A Pretty Bloom Goes A Long Way...

A pretty bloom goes a long way toward making the gardener forget the plant that bears it.

At least that's true in my garden.

I’ve been threatening to cut down my mockorange (Philadelphus ‘Buckleys Quill’) shrub, but then it blooms and I think “Oh, isn’t that pretty, I’ll wait to cut that down until after it blooms. Maybe I’ll do that in the fall.”

Then fall comes and I don’t do it, and then spring comes and I’m too busy. Then it blooms and I repeat the process. So I live with this ‘Charlie Brown’ shrub for fifty weeks of the year because of two weeks of bloom.

The lilac, at least the common lilac, Syringa vulgaris, is another shrub that gives us two weeks of heavenly scented fragrant blooms. The rest of the year? It’s a big ugly shrub. We should expect that with a botanical name like “vulgaris.” Mine needs to have some other shrubs planted around it to camouflage it. I'm working on that, don't rush me!

By the way, there are other lilacs that you can plant that don’t look like dogs when they aren't blooming. May I recommend Syringa patula ‘Miss Kim’ or S. meyeri? You’ll like them, I promise.

My night-blooming cereus is also a plant that only a few could love when it’s not in bloom.

It’s all stems.But the bloom is an event and I think it is worth having this plant “own” a corner of my sunroom for that once a year, or if I’m lucky, twice a year bloom.Yes, you can "oh and ah" over it, because it is pretty, very pretty, "other worldy pretty".

If the bloom wasn't so pretty, why would I put up with my big night-bloomer plant for years before it got all pot bound and started blooming annually on a regular basis (if two years in a row is a 'regular' basis).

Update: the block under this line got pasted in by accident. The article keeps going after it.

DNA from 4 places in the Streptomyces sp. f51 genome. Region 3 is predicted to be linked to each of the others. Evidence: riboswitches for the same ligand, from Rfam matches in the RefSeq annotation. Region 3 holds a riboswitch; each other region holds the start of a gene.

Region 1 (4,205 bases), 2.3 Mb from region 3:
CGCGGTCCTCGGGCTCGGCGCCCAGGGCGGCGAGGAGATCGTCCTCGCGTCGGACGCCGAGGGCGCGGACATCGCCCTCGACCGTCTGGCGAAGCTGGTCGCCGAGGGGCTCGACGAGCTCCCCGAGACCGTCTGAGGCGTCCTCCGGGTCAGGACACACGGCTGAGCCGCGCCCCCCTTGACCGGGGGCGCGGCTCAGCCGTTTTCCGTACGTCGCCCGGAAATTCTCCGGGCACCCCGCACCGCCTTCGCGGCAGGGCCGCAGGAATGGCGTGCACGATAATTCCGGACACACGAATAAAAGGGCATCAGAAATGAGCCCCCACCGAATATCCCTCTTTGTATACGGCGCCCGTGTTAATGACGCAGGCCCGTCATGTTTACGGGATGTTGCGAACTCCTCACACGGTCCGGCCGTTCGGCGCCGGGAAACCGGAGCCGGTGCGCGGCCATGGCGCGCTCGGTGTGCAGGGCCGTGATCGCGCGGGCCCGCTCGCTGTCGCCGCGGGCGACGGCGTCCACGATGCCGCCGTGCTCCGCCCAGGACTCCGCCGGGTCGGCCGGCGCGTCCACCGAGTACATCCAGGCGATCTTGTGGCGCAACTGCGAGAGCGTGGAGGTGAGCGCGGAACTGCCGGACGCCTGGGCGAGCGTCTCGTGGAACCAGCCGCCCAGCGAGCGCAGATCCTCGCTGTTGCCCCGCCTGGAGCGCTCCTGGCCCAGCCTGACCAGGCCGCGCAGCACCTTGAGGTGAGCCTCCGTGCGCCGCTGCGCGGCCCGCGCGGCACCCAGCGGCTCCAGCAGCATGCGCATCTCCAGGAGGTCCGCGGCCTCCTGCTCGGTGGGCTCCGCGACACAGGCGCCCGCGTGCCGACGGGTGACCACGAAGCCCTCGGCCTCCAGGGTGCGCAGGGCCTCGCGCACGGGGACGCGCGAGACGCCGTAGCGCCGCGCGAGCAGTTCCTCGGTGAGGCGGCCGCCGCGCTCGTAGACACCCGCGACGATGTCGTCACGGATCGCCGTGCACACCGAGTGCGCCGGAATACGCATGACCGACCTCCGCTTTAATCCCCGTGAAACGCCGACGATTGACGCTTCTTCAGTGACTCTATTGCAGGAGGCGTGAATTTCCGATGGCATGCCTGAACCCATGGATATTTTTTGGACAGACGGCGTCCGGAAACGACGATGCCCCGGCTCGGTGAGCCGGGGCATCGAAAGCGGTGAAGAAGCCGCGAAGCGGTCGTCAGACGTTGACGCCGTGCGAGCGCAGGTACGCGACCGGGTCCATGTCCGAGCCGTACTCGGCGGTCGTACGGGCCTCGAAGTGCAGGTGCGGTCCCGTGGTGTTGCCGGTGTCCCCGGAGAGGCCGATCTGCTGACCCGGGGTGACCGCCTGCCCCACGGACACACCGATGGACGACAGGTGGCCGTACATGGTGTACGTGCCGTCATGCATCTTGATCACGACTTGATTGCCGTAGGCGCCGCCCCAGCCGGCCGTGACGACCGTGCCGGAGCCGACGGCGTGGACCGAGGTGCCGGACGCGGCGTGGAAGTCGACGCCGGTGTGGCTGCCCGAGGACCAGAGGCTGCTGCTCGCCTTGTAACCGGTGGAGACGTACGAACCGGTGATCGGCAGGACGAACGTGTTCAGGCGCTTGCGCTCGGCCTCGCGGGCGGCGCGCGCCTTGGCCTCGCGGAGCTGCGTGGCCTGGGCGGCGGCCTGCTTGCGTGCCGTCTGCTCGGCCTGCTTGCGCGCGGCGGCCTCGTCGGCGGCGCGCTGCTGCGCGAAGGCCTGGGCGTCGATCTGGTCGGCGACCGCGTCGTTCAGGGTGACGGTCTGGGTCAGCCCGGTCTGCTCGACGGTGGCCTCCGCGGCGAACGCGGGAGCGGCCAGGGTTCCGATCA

Some people think the peony plant is an eyesore once the beautiful bloom is gone.

I don’t agree that it’s an eyesore, if you remember to deadhead the spent blooms once they’ve started to turn brown.

(Note how I have cleverly figured out a way to post some more pictures of my peonies?)

Yes, I admit I have some scraggly looking plants in a few places in my garden, but about the time I have a WOO (window of opportunity) to cut one of them out, it blooms.

And I would never cut down a blooming plant. Would you?


  1. I chopped my cosmos in half last year because they were just too freaking tall and they were in full bloom at the time. They bounced back and got too tall again in no time. And I'll do it again this year if I have to.

  2. Wow, that comment posted itself. Here's one with my info because Heather is as good as anonymous.

  3. I wouldn't cut a plant down in bloom. But I did cut a lilac back when it was almost done. Must of shocked it because this year it refused to bloom.

  4. Someone mentioned on my blog that they didn't like iris because the bloom doesn't last long enough then you have all that green grassy looking foilage. I guess it just depends upon what you like in a bloom. To me they are worth the space in the garden. Just as the space for those ugly Vulgar lilacs and the spindly looking mock orange get to claim their space in the garden because of the wonderful fragrance they exude which makes me forgive their vulgar spindly growth.

  5. You're right - it takes a hard heart to cut down a bloomer. Though I really wish I had had it in me last year to chop my weedy rose of sharons before they set seed. This year those trees are goners for sure - I'll have to do it long before they bloom though...